Yet from the point of view of the rich, such “normal” values are a hindrance, a buzzkill.  Perhaps even worse, they are a living reproach to those who wish to enjoy all the hedonism that money can buy.  

After all, much of the fun of being rich is being able to do whatever one pleases—that’s why Hollywood, for example, is the way it is.  And the Jeffrey Epstein case reminds us that the if-it-feels-good-do-it mindset has crept into far more plutocratic precincts than just the entertainment world.  Yes, Epstein ultimately came to a bad end, but all his clients are free as birds, still flitting through the upper branches of society. 

Speaking of free birds at the pinnacle, we can illustrate this mindset with an anecdote from Soros’ own life.  A decade ago, one Adriana Ferreyr, then in her late 20s, alleged that Soros, then in his 80s, had promised to buy her a $2-million apartment on Manhattan’s Upper East Side—and then when Ferreyr challenged Soros to deliver on his promise, he wasn’t so nice.  As one account put it:

In August 2010, as the pair were lying in bed together, Soros told her he was giving the two-bedroom apartment to another girlfriend, whom he later married. That led to a dispute in which the former actress claims Soros struck her and grabbed her by the throat.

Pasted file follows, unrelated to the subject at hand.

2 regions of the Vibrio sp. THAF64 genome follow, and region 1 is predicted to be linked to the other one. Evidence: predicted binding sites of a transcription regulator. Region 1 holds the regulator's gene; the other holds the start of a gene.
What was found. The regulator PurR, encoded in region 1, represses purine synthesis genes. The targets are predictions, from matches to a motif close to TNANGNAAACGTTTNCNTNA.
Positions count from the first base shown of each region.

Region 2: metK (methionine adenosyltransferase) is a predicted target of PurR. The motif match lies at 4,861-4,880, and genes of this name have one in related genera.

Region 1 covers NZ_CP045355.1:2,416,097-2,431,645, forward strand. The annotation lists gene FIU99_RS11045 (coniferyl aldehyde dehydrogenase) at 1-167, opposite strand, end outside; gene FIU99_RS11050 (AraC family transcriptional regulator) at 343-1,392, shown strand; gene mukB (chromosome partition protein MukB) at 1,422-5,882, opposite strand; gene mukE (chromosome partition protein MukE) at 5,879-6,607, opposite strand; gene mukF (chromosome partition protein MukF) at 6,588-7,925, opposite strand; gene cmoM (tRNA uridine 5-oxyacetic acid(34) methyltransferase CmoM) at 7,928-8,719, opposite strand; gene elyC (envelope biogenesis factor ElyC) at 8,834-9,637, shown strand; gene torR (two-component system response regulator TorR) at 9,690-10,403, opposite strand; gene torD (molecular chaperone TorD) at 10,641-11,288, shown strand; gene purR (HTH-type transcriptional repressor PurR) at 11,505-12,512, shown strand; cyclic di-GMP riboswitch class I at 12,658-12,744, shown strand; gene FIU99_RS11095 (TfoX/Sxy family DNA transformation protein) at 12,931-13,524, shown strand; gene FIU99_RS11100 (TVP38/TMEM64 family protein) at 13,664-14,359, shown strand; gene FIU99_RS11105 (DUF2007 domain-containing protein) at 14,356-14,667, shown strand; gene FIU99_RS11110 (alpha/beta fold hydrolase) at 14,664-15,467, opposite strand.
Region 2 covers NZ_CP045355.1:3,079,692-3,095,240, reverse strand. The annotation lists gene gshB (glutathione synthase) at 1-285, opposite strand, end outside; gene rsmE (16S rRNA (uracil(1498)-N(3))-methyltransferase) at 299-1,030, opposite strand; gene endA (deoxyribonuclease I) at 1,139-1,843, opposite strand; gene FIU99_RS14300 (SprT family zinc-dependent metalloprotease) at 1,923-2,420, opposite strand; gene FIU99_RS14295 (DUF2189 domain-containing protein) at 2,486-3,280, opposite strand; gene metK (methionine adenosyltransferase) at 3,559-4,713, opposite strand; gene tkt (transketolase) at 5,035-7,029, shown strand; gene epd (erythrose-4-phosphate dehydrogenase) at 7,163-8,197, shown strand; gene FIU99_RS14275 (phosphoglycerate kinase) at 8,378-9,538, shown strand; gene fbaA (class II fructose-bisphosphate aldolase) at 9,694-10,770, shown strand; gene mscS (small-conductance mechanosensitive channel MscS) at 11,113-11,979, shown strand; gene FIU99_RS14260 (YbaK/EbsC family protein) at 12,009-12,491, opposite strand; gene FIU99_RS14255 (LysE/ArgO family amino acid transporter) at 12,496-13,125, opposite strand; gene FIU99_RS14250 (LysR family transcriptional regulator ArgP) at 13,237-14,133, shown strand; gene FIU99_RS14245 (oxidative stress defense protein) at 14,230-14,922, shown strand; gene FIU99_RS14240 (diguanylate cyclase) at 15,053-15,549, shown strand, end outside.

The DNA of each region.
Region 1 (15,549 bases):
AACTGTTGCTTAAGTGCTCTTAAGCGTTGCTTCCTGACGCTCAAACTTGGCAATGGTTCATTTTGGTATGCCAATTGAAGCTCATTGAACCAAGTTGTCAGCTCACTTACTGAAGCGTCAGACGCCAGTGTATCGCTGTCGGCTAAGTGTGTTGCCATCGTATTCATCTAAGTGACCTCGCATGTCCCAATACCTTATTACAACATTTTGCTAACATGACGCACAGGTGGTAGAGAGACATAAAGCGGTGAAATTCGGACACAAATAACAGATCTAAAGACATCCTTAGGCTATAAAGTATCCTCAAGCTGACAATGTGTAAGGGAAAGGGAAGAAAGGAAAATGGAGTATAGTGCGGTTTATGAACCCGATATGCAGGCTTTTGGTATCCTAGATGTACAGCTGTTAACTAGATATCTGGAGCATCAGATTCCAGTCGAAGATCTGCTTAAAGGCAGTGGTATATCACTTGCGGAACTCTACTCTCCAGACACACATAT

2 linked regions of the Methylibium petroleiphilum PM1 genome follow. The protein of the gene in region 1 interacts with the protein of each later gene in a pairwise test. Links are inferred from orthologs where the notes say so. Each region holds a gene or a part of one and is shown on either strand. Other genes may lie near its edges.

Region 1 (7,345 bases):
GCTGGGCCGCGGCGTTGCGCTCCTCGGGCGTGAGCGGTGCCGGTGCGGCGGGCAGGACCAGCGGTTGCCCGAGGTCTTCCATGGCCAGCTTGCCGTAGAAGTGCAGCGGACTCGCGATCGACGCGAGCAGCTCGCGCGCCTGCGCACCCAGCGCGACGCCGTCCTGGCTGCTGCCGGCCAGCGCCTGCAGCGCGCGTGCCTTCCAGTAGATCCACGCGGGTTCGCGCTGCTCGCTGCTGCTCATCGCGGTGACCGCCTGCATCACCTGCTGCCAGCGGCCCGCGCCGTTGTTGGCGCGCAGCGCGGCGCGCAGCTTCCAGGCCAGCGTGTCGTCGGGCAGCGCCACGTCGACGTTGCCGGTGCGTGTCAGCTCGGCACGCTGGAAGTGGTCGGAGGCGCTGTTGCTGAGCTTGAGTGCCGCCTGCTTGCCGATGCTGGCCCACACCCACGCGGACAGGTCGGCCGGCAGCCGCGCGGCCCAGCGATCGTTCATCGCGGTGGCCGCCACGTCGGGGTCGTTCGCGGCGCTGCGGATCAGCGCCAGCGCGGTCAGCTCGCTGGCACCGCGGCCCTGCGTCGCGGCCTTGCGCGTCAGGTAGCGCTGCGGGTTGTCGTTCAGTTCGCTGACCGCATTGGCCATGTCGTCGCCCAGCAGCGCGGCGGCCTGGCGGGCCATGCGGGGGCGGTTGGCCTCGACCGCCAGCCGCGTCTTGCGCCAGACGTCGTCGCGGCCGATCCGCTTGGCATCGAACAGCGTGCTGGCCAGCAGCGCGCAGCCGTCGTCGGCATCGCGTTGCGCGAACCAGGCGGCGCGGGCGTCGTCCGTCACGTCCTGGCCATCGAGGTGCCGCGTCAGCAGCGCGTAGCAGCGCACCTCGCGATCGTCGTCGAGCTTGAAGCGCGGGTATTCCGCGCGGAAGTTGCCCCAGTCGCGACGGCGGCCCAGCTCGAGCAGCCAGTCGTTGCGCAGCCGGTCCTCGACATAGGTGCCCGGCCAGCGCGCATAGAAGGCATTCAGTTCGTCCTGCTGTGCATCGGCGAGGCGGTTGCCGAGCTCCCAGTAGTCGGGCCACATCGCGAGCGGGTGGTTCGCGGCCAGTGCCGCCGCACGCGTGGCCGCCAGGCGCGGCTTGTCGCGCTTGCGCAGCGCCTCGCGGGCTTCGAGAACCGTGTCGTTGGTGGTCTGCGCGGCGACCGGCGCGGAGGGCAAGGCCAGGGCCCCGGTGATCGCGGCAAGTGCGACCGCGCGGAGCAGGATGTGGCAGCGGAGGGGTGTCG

Today, Soros has prevailed legally, although a look at Ferreyr’s Twitter feed suggests that she still feels plenty aggrieved. 

Yet nothing about Soros’ behavior cost him any standing with his fellow fatcats; in the moneyed empyrean, he’s still a man of respect.  Indeed, in 2013, he married for a third time, to a woman more than four decades his junior; the wedding was attended by a bevy of bold-faced names from the financial, political, and cultural heights—everyone from the president of the World Bank to U2’s Bono. 

So that’s how the rich see things: It’s one big soirée at the top.  Indeed, from the perspective of Manhattan or Beverly Hills, the middle class is just a bunch of squares and dullards—although, of course, the rich always hope that the most attractive children of the middle can be recruited or seduced into servicing their wishes.